Thus, the price difference to treat freshwater and brackish groundwater will undoubtedly converge, especially if Texas continues to experience intense droughts due to climate change. As our freshwater reserves become more stressed, the demand for freshwater will drive the prices up, making desalination more attractive. Desalination of brackish groundwater is slowly but surely becoming a more competitive and practical alternative for meeting water demands in Texas.



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4 responses to “Meeting future water demands of Texas with groundwater desalination

  1. This is a very interesting piece. I like that you brought up desalination. Water has obviously been a HUGE theme within this class as it is a necessary component to energy and vice versa. However, we did not talk much about treatment unless it was regarding water being used for energy purposes such as for with hydraulic fracturing. I have done some research on this in Pennsylvania and Ohio. While the water demands for these states are very different from that of Texas the need to treat brackish water is not. I wonder what would happen if the desalination were done by private industry. Other forms of water treatment are done by the private sector if properly regulated, which makes it easier if there only forty six municipal desalination facilities for such a large state (1). This could become a competitive market in terms of getting a contract with Texas’s EPA. Obviously, this could be creating a headache for Texas as well, inviting potential corruption, more regulation etc. Perhaps the Middle East has been doing desalination more cost effectively? Thanks for the interesting post.


  2. justindukealtman

    I agree with you that the future of water conservation lies with the desalination of brackish saltwater. However, in comparison to traditional methods of water collection and conservation, desalination is an expensive process. As you mentioned, desalination of brackish water can cost up to $4 per 1,000 gallons of treated water, depending on the composition of the ground water. The high operating costs associated with desalination can be reduced by coupling desalination with the intermittency of wind electricity production. Wind energy produces its peak power at night, when demand for electricity is low. The extra supply of electricity supplied by wind farms could be sold to industrial-scale desalination facilities at a discounted rate to reduce the operating costs of treating brackish groundwater. This could be a viable option, especially in West Texas, where brackish ground water is plentiful and the infrastructure for wind energy already exists.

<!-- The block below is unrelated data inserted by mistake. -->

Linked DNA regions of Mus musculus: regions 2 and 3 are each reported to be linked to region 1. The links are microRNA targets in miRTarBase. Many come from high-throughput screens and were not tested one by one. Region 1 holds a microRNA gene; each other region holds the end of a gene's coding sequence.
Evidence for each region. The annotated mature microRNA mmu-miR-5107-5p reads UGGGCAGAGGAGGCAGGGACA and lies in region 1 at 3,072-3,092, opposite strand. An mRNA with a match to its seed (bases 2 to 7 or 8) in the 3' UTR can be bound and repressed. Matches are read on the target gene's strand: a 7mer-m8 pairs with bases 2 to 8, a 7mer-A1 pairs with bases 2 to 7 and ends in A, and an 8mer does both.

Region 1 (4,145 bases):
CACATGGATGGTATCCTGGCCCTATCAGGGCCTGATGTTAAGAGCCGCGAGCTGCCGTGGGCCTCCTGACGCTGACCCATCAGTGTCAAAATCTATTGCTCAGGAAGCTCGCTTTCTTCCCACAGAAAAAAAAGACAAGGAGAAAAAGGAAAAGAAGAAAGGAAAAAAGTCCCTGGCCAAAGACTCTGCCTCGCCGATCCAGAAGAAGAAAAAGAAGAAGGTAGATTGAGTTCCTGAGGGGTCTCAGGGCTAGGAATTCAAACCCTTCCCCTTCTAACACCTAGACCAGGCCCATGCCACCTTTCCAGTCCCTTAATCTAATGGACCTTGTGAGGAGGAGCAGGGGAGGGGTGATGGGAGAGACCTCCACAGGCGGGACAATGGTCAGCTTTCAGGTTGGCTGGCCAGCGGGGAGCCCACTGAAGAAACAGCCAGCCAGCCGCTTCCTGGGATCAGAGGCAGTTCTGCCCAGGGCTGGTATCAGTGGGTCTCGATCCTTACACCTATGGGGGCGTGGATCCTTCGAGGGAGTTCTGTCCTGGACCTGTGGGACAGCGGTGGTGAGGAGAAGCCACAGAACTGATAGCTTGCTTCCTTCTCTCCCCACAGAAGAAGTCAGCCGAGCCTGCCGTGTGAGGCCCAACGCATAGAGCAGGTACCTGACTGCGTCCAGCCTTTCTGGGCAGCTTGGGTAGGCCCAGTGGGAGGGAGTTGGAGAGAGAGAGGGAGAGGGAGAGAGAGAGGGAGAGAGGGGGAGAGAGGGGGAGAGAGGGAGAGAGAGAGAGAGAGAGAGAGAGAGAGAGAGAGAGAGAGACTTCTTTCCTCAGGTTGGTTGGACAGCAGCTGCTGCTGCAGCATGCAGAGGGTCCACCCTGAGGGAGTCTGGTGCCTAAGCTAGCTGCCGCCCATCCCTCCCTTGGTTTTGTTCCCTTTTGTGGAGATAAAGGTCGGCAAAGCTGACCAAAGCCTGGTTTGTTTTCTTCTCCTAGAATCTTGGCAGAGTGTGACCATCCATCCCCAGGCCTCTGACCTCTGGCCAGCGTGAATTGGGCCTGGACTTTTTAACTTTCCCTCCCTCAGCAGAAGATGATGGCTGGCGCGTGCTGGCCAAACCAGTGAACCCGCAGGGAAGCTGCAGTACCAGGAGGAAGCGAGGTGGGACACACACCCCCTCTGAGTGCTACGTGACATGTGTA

Alternatively, coupling wind energy and brackish water treatment could also be utilized on a much smaller scale, where a small group of farmers could invest in a small-scale brackish water treatment unit (, 2013) and a windmill capable of generating electricity. This system would be able to generate the electricity necessary to power the treatment of the water, tapping into a water resource that was previously unusable by farmers. Each group of farmers could use the treated water to water their crops, instead of having to rely on expensive city water.

  3. Thank you for the post. Water availability is a particularly important issue in Texas due to continued drought conditions. However, desalination solves one problem by creating another — greater consumption of energy, largely from fossil fuels. Desalination should be a last resort due to the cost of treating saltwater (brackish or saline). Surprisingly, water reuse composes just 10% of the total volume of water from all proposed strategies within the Texas State Water Plan compared with nearly 17% from developing new major reservoirs. Instead of seeking yet more freshwater sources, the state should look to UV treatment of wastewater. It requires less energy than desalination and can be utilized at existing wastewater treatment plants, unlike desalination, which requires the development of new infrastructure. In addition, UV treatment does not produce additional waste like desalination. However, there are some drawbacks to UV treatment. First, it requires that the public become comfortable with drinking potable water that may have come from their toilet. Secondly, UV treatment doesn’t solve the problem of freshwater withdrawals.